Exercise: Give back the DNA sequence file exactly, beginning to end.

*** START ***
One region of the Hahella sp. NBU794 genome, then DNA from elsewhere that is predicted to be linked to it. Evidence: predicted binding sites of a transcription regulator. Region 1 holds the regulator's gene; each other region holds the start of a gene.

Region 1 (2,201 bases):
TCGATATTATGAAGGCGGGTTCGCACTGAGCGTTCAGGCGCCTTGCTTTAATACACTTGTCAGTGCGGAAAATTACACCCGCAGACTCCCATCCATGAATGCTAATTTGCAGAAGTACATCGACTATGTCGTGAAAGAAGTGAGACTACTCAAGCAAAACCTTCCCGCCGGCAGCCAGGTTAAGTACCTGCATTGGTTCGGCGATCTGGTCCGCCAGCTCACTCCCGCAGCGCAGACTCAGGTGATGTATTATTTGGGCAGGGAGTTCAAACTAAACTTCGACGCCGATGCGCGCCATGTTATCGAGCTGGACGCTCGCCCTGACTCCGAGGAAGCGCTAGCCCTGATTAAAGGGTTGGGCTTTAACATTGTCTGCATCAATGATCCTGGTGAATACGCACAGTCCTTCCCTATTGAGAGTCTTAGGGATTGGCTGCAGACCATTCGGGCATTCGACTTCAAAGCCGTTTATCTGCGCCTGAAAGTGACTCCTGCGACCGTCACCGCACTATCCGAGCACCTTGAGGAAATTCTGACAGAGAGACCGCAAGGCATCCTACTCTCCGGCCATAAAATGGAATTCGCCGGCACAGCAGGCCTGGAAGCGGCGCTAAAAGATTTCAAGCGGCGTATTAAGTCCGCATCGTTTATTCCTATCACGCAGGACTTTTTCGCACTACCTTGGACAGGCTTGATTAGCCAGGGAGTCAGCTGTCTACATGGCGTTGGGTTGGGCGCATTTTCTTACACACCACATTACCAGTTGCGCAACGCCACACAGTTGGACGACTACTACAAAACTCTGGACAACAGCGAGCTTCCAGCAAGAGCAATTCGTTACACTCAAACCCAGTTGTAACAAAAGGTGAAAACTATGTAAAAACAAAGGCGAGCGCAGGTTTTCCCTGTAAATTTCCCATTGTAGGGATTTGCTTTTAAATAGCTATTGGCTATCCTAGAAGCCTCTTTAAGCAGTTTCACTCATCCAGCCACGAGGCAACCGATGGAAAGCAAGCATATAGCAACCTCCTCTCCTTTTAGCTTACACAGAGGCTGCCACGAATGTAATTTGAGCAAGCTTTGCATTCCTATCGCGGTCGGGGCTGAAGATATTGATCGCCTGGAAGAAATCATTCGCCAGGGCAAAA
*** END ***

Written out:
One region of the Hahella sp. NBU794 genome, then DNA from elsewhere that is predicted to be linked to it. Evidence: predicted binding sites of a transcription regulator. Region 1 holds the regulator's gene; each other region holds the start of a gene.

Region 1 (2,201 bases):
TCGATATTATGAAGGCGGGTTCGCACTGAGCGTTCAGGCGCCTTGCTTTAATACACTTGTCAGTGCGGAAAATTACACCCGCAGACTCCCATCCATGAATGCTAATTTGCAGAAGTACATCGACTATGTCGTGAAAGAAGTGAGACTACTCAAGCAAAACCTTCCCGCCGGCAGCCAGGTTAAGTACCTGCATTGGTTCGGCGATCTGGTCCGCCAGCTCACTCCCGCAGCGCAGACTCAGGTGATGTATTATTTGGGCAGGGAGTTCAAACTAAACTTCGACGCCGATGCGCGCCATGTTATCGAGCTGGACGCTCGCCCTGACTCCGAGGAAGCGCTAGCCCTGATTAAAGGGTTGGGCTTTAACATTGTCTGCATCAATGATCCTGGTGAATACGCACAGTCCTTCCCTATTGAGAGTCTTAGGGATTGGCTGCAGACCATTCGGGCATTCGACTTCAAAGCCGTTTATCTGCGCCTGAAAGTGACTCCTGCGACCGTCACCGCACTATCCGAGCACCTTGAGGAAATTCTGACAGAGAGACCGCAAGGCATCCTACTCTCCGGCCATAAAATGGAATTCGCCGGCACAGCAGGCCTGGAAGCGGCGCTAAAAGATTTCAAGCGGCGTATTAAGTCCGCATCGTTTATTCCTATCACGCAGGACTTTTTCGCACTACCTTGGACAGGCTTGATTAGCCAGGGAGTCAGCTGTCTACATGGCGTTGGGTTGGGCGCATTTTCTTACACACCACATTACCAGTTGCGCAACGCCACACAGTTGGACGACTACTACAAAACTCTGGACAACAGCGAGCTTCCAGCAAGAGCAATTCGTTACACTCAAACCCAGTTGTAACAAAAGGTGAAAACTATGTAAAAACAAAGGCGAGCGCAGGTTTTCCCTGTAAATTTCCCATTGTAGGGATTTGCTTTTAAATAGCTATTGGCTATCCTAGAAGCCTCTTTAAGCAGTTTCACTCATCCAGCCACGAGGCAACCGATGGAAAGCAAGCATATAGCAACCTCCTCTCCTTTTAGCTTACACAGAGGCTGCCACGAATGTAATTTGAGCAAGCTTTGCATTCCTATCGCGGTCGGGGCTGAAGATATTGATCGCCTGGAAGAAATCATTCGCCAGGGCAAAA